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Taking Care of Your Heart: Anaerobic Vs. Aerobic Excercise

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Your heart beats around 100,000 times a day.  Made of 60,000 miles of blood vessels that keep up to 2,000 gallons of blood moving each day – your body relies on your heart to bring blood to tissues and organs, veins, arteries, or capillaries.  The heart sends blood traveling roughly 12,000 miles throughout your body each day, which adds up to four times the size of the United States from coast to coast.  

Your heart stays active each day – do you?

The heart is a complex muscle that requires a consistent routine of smart diet choices, stress control, and a healthy dose of daily exercise to maintain its strength.  The amount of different exercise routines and fitness options, alone, are often overwhelming.  However, a closer look at aerobic and anaerobic exercises, as well as the ways in which each benefit your heart health, helps you gain a better understanding of what your heart needs to stay healthy.

Aerobic Exercise

Aerobic exercise is the type of activity that results in your heart pumping and your lungs to pick up speed.  Also known as cardiovascular exercise, this type of fitness often comes in the form of swimming, running, or power fitness classes and has a direct impact on a body’s air circulation system. Because aerobic exercise requires you to use large muscle groups for extended periods of time, this type of exercise causes effective calorie burn which often leads to weight loss goals.  Aerobic exercise, even for just 30 minutes a day, four to five days a week, can result in significant improvement in your heart health.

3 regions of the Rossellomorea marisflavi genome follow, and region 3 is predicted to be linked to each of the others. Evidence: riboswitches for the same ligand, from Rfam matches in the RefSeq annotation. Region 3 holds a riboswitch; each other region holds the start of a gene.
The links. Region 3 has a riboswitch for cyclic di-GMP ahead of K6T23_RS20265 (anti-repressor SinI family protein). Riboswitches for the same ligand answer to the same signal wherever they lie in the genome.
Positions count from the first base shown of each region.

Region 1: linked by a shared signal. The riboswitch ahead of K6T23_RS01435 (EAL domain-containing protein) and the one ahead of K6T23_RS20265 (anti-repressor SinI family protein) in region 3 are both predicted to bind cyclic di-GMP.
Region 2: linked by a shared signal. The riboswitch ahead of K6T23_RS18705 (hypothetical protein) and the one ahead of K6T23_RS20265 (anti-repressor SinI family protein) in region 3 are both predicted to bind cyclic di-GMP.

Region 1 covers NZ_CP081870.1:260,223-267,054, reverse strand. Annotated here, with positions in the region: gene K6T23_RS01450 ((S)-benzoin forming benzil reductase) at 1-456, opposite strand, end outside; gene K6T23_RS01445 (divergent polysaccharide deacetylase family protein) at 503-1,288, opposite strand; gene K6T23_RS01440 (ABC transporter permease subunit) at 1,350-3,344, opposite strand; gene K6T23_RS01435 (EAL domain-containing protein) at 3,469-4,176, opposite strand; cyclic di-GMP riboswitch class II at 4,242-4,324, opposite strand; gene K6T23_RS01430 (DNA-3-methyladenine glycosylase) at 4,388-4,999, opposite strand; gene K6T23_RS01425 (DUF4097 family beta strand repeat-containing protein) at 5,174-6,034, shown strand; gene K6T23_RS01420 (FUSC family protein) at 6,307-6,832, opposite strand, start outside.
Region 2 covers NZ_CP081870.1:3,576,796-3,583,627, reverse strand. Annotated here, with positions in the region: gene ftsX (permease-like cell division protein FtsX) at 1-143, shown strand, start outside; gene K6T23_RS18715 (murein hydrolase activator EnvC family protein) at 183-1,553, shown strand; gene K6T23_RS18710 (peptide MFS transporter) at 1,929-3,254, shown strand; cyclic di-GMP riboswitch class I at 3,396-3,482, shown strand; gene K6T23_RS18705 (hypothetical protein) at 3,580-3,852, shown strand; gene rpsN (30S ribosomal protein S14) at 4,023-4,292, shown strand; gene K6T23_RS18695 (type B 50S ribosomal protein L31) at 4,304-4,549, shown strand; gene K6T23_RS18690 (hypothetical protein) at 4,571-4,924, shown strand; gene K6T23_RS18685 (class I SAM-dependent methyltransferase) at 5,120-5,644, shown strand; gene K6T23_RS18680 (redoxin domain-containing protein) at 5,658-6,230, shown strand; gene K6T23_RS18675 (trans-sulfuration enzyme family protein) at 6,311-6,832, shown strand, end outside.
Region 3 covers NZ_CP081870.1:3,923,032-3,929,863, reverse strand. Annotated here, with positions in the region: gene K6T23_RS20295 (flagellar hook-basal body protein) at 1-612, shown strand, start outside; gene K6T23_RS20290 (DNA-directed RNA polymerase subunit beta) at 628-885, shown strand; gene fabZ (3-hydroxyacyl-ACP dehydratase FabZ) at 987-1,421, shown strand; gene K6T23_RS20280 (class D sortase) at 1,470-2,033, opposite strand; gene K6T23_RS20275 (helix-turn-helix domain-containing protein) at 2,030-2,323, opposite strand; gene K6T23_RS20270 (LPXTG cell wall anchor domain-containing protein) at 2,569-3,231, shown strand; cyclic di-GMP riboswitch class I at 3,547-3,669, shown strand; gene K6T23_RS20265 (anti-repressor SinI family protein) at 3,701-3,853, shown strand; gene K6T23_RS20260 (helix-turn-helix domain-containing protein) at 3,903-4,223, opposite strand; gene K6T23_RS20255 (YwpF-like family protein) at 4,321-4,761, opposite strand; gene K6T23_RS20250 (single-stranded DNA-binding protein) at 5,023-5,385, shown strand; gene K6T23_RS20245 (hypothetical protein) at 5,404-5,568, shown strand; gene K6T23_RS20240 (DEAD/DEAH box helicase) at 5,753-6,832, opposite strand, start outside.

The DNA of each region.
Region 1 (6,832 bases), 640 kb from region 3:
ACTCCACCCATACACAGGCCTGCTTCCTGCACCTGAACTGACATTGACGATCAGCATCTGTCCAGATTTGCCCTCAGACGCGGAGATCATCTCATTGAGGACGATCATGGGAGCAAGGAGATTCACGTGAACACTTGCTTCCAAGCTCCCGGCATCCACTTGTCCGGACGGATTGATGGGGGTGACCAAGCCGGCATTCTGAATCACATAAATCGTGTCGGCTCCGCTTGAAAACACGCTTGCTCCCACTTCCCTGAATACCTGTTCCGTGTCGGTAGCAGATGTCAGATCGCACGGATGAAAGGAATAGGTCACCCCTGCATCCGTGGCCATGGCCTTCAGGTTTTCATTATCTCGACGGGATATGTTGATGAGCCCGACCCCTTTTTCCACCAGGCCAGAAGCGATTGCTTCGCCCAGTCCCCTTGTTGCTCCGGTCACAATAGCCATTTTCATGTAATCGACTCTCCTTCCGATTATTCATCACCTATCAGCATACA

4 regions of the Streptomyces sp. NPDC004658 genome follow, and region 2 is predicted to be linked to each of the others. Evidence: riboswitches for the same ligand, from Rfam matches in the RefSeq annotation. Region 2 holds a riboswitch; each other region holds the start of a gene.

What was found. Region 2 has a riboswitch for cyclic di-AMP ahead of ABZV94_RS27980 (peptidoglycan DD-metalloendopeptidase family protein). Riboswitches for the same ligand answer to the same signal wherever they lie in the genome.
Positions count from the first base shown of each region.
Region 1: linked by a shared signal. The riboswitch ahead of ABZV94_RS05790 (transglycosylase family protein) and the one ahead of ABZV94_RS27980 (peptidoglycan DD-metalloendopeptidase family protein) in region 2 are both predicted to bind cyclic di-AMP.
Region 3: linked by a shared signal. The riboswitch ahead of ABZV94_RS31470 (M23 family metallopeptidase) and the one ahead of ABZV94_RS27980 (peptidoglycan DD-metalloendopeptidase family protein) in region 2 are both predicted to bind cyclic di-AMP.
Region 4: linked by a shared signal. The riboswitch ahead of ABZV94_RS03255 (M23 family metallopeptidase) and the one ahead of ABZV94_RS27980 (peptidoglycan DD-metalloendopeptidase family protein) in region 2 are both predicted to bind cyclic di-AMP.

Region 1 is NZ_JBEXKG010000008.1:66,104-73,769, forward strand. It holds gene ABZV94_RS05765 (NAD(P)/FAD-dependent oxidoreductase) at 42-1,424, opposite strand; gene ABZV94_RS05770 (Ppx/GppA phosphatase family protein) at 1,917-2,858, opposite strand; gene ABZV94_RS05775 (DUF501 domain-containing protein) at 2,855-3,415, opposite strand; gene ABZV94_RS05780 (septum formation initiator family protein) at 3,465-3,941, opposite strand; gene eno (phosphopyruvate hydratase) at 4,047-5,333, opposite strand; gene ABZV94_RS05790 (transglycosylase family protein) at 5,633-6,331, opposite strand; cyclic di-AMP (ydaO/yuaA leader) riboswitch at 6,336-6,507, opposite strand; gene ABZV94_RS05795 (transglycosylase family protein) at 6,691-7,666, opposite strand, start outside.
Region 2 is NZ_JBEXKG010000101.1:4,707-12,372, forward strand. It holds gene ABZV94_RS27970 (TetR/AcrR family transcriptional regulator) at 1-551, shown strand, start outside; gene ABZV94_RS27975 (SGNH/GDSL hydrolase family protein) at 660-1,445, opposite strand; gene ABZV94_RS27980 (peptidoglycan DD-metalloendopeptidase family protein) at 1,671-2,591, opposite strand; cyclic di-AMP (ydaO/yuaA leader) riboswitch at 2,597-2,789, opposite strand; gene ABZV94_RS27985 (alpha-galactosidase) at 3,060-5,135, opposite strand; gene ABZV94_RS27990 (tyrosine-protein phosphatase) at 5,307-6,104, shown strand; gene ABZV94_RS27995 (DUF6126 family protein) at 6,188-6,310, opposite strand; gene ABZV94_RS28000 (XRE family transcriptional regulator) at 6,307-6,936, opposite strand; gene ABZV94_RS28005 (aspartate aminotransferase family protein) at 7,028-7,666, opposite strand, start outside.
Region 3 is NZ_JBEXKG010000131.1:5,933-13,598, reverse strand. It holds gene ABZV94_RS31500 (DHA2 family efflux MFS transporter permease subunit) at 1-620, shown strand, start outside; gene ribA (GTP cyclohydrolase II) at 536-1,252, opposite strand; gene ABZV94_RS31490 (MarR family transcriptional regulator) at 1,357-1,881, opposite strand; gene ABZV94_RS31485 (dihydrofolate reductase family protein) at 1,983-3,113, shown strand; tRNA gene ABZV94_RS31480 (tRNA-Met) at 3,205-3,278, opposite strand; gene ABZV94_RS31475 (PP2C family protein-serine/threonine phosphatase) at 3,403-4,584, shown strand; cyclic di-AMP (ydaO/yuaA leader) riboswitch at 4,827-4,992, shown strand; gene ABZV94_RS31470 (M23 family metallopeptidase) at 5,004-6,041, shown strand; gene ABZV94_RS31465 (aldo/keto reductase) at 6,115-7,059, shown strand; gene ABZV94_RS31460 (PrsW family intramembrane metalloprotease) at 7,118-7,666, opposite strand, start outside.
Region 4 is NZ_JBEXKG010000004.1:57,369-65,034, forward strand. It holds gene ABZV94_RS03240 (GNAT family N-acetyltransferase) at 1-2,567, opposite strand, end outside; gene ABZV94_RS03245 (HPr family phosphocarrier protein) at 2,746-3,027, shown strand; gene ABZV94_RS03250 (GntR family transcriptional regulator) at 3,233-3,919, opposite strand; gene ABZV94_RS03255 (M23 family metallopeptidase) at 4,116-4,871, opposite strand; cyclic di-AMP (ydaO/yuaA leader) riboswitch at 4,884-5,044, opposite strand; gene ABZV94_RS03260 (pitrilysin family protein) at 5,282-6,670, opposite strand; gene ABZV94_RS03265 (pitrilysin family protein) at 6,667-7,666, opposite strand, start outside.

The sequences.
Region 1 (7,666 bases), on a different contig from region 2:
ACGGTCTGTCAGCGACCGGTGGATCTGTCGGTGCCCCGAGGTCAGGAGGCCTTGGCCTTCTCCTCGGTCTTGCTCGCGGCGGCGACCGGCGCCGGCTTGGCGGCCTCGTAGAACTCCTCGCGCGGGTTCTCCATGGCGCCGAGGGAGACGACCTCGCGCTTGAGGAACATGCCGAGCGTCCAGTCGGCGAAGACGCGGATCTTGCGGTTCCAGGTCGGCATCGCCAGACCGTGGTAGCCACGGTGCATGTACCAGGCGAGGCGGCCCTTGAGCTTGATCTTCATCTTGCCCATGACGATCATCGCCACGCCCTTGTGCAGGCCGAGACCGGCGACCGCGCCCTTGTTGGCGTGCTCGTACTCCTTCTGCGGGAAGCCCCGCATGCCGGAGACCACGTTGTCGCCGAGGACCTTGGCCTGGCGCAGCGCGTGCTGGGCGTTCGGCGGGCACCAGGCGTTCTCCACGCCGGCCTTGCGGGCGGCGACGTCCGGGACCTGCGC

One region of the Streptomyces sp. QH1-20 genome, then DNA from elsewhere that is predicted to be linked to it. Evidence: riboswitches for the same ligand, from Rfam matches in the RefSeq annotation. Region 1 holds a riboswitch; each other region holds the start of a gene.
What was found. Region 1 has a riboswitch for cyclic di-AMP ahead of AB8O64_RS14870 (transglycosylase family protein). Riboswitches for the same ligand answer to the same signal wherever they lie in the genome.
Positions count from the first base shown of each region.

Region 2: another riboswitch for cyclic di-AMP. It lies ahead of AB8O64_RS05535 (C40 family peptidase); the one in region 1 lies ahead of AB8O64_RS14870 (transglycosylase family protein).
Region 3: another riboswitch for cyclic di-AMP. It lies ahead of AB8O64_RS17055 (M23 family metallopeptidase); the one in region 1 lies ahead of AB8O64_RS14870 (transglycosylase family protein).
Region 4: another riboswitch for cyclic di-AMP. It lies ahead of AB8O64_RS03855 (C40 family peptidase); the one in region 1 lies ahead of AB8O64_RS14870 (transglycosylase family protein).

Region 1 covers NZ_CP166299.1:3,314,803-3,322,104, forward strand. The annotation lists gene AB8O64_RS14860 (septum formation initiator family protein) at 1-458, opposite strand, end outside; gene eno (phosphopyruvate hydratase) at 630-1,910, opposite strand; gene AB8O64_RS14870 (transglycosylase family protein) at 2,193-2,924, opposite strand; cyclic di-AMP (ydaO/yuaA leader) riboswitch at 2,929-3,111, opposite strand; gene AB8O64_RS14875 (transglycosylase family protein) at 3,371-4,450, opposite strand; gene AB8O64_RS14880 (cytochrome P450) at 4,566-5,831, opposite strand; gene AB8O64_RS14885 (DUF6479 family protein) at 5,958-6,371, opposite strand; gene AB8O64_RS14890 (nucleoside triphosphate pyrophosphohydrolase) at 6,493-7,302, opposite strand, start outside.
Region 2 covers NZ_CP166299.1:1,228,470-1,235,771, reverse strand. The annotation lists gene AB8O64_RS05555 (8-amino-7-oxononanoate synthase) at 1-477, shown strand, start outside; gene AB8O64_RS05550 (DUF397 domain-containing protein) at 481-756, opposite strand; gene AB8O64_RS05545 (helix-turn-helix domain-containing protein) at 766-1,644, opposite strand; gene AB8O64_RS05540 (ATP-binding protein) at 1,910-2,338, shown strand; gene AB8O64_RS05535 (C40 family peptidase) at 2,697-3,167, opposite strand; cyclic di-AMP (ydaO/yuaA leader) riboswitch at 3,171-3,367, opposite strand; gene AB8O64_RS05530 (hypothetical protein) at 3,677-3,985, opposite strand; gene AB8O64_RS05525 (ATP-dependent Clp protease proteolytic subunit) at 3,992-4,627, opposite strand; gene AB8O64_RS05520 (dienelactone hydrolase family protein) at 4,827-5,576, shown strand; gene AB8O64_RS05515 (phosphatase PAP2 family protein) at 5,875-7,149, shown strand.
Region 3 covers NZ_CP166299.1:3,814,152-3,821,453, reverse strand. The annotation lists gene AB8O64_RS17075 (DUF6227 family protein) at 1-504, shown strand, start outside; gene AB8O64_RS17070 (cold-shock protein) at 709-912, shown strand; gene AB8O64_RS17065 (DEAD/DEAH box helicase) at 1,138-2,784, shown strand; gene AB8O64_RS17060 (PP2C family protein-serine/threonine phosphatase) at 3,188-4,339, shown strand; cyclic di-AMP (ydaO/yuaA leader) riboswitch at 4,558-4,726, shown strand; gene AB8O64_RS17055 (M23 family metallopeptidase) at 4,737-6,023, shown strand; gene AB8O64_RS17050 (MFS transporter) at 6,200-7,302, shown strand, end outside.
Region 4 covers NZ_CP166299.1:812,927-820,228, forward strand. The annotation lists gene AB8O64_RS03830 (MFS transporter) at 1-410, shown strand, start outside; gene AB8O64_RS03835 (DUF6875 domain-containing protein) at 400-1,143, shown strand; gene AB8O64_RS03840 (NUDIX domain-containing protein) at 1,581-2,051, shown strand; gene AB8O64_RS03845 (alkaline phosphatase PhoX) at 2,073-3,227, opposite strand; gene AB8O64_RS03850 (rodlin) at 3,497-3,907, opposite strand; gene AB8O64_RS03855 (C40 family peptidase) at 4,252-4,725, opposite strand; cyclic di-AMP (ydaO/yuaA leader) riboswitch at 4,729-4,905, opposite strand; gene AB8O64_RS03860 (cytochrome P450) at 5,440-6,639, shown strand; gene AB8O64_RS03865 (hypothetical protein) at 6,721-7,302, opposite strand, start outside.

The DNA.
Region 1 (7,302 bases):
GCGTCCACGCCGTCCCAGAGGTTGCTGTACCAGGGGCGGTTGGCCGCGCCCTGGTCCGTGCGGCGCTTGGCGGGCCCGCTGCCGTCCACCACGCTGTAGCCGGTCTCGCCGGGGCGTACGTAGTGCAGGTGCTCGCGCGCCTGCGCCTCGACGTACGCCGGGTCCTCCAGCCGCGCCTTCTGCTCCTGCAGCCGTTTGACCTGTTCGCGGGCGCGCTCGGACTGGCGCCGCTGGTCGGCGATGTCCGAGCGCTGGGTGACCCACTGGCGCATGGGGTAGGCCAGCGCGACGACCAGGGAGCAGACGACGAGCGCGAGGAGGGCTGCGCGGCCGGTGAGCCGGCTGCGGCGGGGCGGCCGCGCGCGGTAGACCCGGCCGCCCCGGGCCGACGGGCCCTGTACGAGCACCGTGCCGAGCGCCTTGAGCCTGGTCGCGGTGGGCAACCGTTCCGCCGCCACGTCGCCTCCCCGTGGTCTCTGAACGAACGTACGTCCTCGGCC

Anaerobic Exercise

Anaerobic exercises often involve workouts that primarily put your muscles to work, instead of your body’s air circulation system.  During an anaerobic exercise, your muscles don’t rely on oxygen as its primary source of energy.  Also known as resistance training, anaerobic exercise includes short exertion fitness routines, such as yoga or weight lifting, that cause your body to get its energy from phosphates and glucose.  This type of exercise builds muscle strength in ways that improve cardiovascular endurance and heart health.  

“Everyone, if they’re able, should exercise at least 30-40 minutes a day,” shares Dr. Tim Martin with UnityPoint Clinic Cardiology, “Something as simple as going for a walk, using a machine at the gym, swimming – anything that requires you to use big muscle groups, will have a positive impact on your heart.”  Keeping in mind the importance of staying away from highly processed, fatty foods, your heart depends on the lifestyle choices you make.

“In terms of diet, the most important thing you can do is not eat to the point where you’re putting on pounds,” adds Dr. Martin, “Eating fatty, processed foods often leads to diagnoses like inflammation, which result in heart health concerns like coronary heart disease.”

Regardless of the type of exercise that works best for you, your commitment to staying active promotes a healthy heart.  The next time you go for a brisk walk or short jog, place your hand over your heart.  You’ll notice it beating a little louder or faster.  

Scientifically speaking, a heartbeat is the noise your heart makes when its valves open and close – sending oxygen-rich blood throughout your body.  Metaphorically speaking, we like to think that’s just your heart saying, “Thank you.”  

For more information on how to improve heart health or maintain a healthy heart, visit unitypoint.org or unitypoint.org/livewell.